As Repunzel will tell you, living in a tower can be very boring and restrictive to your personal and social development. I was lucky enough to grow up on a farm in southern England, chasing cows and setting fire to things. I told myself this is the life I want for my children, and now I'm raising two children in a 65 storey tower block on reclaimed land. Life comes at you fast.
The towers of Tung Chung and 99% of the rest of Hong Kong are polar opposites of their UK equivalent. In the UK, tower living means putting up with lifts that smell like wee, drug dealing in dark stairwells and stabbings in badly lit carparks. Here in Tung Chung, it's all manicured gardens, 100m swimming pools and club houses with bowling alleys. We're so lucky to live here.
I was worried about how my kids would play; not having a garden for them to camp in or a tree to climb. I was worried about their safety and whether they would have the freedom to grow up and get into trouble, safely, that I had. But I needn't have worried, as people living here all look out for one another. If anything, I need to teach them street sense for when and if they chose to move away. I took a trip back to the UK recently with the kids and there were gangs or marauding youth playing in the road, beating fists like a group of angry limas and stealing candy from shop selves. It was a regular sight and frankly, shocking. Thankfully all we only have to worry about overly jealous security guards.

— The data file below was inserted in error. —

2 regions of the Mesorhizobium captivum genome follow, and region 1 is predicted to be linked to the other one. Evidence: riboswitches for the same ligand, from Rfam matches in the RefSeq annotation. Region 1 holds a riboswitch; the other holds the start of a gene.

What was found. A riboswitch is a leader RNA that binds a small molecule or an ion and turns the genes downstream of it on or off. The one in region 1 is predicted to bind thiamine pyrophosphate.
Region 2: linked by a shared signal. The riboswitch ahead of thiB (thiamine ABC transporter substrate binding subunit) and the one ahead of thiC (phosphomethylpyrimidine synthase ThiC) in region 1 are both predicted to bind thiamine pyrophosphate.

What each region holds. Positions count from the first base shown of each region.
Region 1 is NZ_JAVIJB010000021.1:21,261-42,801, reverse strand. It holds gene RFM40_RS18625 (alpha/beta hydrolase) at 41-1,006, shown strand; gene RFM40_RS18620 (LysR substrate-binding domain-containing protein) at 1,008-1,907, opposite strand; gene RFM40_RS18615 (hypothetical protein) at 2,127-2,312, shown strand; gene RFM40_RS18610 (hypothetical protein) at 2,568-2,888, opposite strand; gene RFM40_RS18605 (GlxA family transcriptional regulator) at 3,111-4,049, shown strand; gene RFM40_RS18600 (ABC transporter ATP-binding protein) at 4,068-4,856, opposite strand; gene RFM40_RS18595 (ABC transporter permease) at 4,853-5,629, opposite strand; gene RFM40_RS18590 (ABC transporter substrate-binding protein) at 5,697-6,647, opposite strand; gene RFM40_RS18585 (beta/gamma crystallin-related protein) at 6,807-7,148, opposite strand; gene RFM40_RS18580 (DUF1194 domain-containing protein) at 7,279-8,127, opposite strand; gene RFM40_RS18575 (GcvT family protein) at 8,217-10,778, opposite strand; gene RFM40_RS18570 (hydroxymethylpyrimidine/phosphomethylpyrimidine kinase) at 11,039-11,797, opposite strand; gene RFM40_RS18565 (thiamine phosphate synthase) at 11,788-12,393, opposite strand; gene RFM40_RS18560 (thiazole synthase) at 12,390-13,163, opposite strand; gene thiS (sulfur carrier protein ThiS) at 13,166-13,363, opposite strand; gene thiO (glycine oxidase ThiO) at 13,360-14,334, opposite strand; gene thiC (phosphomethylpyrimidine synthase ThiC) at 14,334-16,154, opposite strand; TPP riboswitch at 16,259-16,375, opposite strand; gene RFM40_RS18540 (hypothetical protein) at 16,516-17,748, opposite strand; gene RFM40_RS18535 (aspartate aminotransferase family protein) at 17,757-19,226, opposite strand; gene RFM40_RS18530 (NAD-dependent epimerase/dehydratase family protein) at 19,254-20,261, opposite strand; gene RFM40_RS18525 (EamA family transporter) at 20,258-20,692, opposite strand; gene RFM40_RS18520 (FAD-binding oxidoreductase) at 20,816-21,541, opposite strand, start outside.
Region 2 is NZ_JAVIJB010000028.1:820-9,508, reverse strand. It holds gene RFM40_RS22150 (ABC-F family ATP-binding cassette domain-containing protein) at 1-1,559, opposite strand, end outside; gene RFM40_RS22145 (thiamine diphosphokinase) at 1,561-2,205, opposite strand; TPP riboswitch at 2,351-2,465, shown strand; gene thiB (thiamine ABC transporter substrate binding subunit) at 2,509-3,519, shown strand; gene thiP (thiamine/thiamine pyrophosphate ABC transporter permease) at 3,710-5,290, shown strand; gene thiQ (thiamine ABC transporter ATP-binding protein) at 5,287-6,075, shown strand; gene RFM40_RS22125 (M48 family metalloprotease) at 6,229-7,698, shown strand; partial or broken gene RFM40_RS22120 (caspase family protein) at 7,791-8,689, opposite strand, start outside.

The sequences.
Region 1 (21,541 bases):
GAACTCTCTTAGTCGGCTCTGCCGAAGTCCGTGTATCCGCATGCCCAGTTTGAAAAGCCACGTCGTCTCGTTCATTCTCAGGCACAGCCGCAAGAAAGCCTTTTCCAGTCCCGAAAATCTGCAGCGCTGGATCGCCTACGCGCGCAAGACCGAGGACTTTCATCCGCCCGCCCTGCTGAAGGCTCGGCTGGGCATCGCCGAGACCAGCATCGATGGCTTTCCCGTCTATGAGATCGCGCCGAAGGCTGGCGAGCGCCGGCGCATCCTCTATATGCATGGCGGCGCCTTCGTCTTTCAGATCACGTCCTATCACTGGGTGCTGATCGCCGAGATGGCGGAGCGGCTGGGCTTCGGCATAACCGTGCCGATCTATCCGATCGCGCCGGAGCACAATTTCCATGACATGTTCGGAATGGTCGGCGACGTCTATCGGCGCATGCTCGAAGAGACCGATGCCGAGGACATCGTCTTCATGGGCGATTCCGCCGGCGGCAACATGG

I was worried about how we'd meet people, but all you need to do is spend 5 minutes in a local bar or park and you soon get chatting to someone. Speak to a stranger in the UK and they'll look at you like you've got two heads or you're about to try and steal their wallet.
The sense of community in Tung Chung is one of my favourite reasons for living here. People are always willing to help, whether with advice through the Tung Chung Tower Communities Facebook page, physical help if you're struggling with a cumbersome wardrobe (you'll be surprised this has happened to me!) or a random polite 14 year old boy teaching my younger kids how to 'drop-in' to the ramps at the local skate park. It's ace!
I've met friends living in Tung Chung that I'll have for life. My children have met friends here they'll have for life, even given the transient nature of expat living.
The shared sense of living away from home, on reclaimed land at the mercy of typhoons and the Pearl River Delta is a great way of bringing people together.